Celebrating 21 New KIPP Schools from Coast to Coast

KIPP opens our 183rd school with 21 schools opening their doors for the first time this year! In this post, Richard Barth highlights four schools, the communities they are serving, and their founding leaders. Their stories are very different, but they are united by a common goal: to make sure every child has access to an education that opens doors of opportunity.

By Richard Barth, Chief Executive Officer, KIPP Foundation

As of today, KIPP is serving nearly 70,000 students in 183 schools across the country. Of those schools, 21 are opening their doors for the first time this year!

Today I want to highlight four schools, the communities they are serving, and their founding leaders. Their stories are very different, but they are united by a common goal: to make sure every child has access to an education that opens doors of opportunity.


Teaching Students How to “Tinker”

KIPP Destiny Middle School (Dallas, TX)


As a Dallas public school student, Esmeralda Cardoso got lucky. Her teachers helped her get into a magnet high school with a strong science, technology, engineering, and mathematics (STEM) program. She went on to major in electrical engineering; as an immigrant and a woman of color, she saw she was an exception in her field. Dallas students who didn’t go to magnet schools—including her siblings—were missing out on a great STEM education.

Esmeralda is opening KIPP Destiny Middle School, where students will learn to “tinker” through the kinds of programs normally found at selective schools. They’ll have a robotics program, do regular science experiments, and discover math principles on their own. Esmeralda wants to show her students what people who look like them can achieve, starting with her own staff. “It’s important that our students see our leadership team being men and women of color,” she says. The faculty also includes a KIPP alum: science teacher Jozlyn Hall, who was in KIPP Dallas-Fort Worth’s first fifth-grade class.


Meeting a Hidden Need in Silicon Valley

KIPP Excelencia Community Prep (Redwood City, CA)


You might not think that Silicon Valley would have demand for a KIPP school. But on the eastern side of Redwood City, not everyone has access to a great education. Across the street from the nation’s most expensive zip code is North Fair Oaks, an underserved community with the district’s lowest-performing schools. Three years ago, two parents—Maritza Leal and Enrique Esparza—began borrowing a church van to drive students to a charter school in the next county. Then they started organizing.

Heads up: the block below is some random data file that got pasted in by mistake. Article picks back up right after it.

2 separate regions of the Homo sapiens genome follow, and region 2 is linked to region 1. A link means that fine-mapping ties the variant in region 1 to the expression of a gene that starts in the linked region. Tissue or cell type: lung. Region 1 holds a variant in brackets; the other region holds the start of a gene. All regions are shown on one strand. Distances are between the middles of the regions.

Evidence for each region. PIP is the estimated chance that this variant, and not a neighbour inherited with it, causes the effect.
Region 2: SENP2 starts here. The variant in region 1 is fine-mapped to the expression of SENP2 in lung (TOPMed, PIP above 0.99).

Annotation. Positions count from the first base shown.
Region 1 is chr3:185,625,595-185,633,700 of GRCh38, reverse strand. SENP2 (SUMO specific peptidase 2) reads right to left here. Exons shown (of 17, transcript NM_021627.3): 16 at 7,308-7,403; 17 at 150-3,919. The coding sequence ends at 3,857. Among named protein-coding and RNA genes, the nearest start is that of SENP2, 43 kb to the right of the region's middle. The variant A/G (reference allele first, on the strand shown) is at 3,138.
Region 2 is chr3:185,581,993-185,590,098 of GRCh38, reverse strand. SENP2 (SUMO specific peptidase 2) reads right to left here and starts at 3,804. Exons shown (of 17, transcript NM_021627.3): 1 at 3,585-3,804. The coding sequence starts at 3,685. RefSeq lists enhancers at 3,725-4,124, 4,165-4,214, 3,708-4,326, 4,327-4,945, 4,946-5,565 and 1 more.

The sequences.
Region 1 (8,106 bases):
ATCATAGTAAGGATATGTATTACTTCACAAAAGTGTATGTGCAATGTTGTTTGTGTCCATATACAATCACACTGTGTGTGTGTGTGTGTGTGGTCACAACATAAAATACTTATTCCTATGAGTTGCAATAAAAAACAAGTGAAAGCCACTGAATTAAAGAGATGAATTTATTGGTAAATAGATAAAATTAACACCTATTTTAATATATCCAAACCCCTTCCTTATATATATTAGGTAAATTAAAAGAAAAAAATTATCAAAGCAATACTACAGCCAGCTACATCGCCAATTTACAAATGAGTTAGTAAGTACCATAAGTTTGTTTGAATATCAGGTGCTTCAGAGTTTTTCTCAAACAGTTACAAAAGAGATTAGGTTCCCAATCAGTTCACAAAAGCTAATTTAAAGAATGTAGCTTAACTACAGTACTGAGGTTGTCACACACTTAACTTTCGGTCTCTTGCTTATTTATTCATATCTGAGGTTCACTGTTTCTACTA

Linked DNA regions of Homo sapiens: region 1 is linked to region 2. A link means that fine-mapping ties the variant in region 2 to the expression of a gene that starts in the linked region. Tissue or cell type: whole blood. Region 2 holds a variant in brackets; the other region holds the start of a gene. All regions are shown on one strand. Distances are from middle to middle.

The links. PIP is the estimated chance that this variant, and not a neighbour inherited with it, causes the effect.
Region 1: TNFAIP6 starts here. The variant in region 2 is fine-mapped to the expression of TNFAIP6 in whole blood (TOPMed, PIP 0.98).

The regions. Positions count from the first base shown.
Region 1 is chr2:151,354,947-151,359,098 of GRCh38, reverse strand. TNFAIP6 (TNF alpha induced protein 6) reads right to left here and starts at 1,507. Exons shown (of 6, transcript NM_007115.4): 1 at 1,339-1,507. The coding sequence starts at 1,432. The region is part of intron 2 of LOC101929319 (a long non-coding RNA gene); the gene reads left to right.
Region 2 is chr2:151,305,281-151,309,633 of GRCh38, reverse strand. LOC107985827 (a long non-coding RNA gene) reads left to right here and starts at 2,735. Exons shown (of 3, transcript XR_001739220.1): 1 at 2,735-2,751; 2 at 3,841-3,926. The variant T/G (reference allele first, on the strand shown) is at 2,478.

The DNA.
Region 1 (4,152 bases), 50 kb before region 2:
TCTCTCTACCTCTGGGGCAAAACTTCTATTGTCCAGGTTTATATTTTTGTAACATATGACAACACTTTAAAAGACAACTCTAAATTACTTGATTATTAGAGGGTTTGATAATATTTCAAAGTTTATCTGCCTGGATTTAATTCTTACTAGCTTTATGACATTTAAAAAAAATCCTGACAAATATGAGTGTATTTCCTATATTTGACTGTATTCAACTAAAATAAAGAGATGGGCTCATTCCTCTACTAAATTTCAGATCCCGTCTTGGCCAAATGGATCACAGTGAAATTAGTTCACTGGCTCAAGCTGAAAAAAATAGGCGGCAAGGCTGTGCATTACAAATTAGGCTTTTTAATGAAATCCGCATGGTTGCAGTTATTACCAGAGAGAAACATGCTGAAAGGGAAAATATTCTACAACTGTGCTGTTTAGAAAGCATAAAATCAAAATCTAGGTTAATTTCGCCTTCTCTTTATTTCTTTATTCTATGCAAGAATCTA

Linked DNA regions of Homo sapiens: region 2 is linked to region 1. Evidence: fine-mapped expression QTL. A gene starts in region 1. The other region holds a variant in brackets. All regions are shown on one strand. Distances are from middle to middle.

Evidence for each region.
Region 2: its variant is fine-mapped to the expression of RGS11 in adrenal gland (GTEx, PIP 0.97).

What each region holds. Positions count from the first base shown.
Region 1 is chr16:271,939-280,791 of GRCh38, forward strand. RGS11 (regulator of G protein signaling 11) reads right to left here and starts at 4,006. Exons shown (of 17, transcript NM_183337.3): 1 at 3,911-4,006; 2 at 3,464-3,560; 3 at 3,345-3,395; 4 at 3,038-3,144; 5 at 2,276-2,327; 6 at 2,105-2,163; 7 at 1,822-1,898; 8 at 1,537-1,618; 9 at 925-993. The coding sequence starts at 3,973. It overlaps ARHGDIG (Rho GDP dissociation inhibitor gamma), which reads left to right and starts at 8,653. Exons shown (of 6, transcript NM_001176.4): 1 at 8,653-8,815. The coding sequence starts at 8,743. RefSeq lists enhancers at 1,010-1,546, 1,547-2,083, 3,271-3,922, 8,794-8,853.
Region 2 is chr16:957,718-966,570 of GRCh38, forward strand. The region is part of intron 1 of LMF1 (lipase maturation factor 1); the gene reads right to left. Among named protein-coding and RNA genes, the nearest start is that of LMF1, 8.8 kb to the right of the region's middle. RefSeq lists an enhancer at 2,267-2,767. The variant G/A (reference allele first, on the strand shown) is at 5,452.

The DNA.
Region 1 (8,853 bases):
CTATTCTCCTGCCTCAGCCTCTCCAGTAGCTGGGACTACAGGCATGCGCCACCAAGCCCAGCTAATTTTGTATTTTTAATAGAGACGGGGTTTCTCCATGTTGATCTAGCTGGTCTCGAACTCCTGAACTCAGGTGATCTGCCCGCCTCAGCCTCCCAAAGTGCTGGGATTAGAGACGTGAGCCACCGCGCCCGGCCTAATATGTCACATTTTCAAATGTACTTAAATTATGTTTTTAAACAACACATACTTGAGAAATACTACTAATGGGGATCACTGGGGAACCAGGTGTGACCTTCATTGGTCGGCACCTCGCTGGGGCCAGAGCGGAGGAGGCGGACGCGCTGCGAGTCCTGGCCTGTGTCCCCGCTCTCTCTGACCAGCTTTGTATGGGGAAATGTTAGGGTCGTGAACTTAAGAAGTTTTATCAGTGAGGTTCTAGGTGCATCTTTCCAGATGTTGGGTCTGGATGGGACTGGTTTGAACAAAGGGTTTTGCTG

When Kyle Shaffer attended a school action night last year, he walked into a room full of 300 parents pleading for better school options. Determined to partner with families to deliver the great education their children deserve, Kyle is opening the KIPP Bay Area’s first K-8 school, KIPP Excelencia Community Prep. Parents are excited to enroll their children in Kindergarten and know they’ll be getting a rigorous, college-prep education all the way through eighth grade.


Opening a School Closer to Home

KIPP Forrest City College Prep (Forrest City, AR)


Growing up in rural Helena, Arkansas, Marcus Nelson excelled in school. But when he got to college, he realized that his education had not prepared him, and he took longer than expected to graduate. That inspired him to return to his hometown to teach at KIPP Delta College Prep. “I had to go back and make sure my experience didn’t happen to other kids coming up,” he says.

KIPP Delta schools attract students from miles away. Middle school students from Forrest City, eager for a college-prep education, were traveling 45 miles each way by bus to get to the KIPP school in Helena. Marcus saw how determined they were to learn; now he is opening KIPP Forrest City College Prep, so these students won’t have to leave their hometown to get a great college-prep education. Marcus and his team designed their school to be a source of stability and community for students, including a restorative justice program that addresses student behavior in a collaborative way.


Making Spanish a Priority

KIPP Promesa Prep (Los Angeles, CA)

Esmeralda Cardoso

Adriana Rodriguez grew up in a California border town, and learned English in elementary school. After college, she was drawn to East Los Angeles, teaching students from similar backgrounds to hers. Working at KIPP Raíces Academy, she witnessed huge demand for great elementary schools, with hundreds of families turned away in KIPP’s enrollment lotteries. Inspired by KIPP Raíces founder Amber Medina, she wanted to give them another option.

With KIPP Promesa Prep, Adriana is bringing a KIPP elementary school to the neighborhood of Boyle Heights. The school uses a blended learning model, combining small-group instruction and computer practice. Because so many students lose their Spanish fluency, or feel ashamed that their parents don’t speak English, KIPP Promesa emphasizes literacy in both languages. “We serve 99 percent Latino students, and they’re losing their language because it’s not prioritized,” Adriana says. Every KIPP Promesa student has daily Spanish instruction, helping them speak and write with pride in two languages.


Congratulations to Esmeralda, Kyle, Marcus, and Adriana, along with all their fellow leaders opening schools this fall!

To learn more about KIPP’s new schools opening in 2015, visit our School Directory >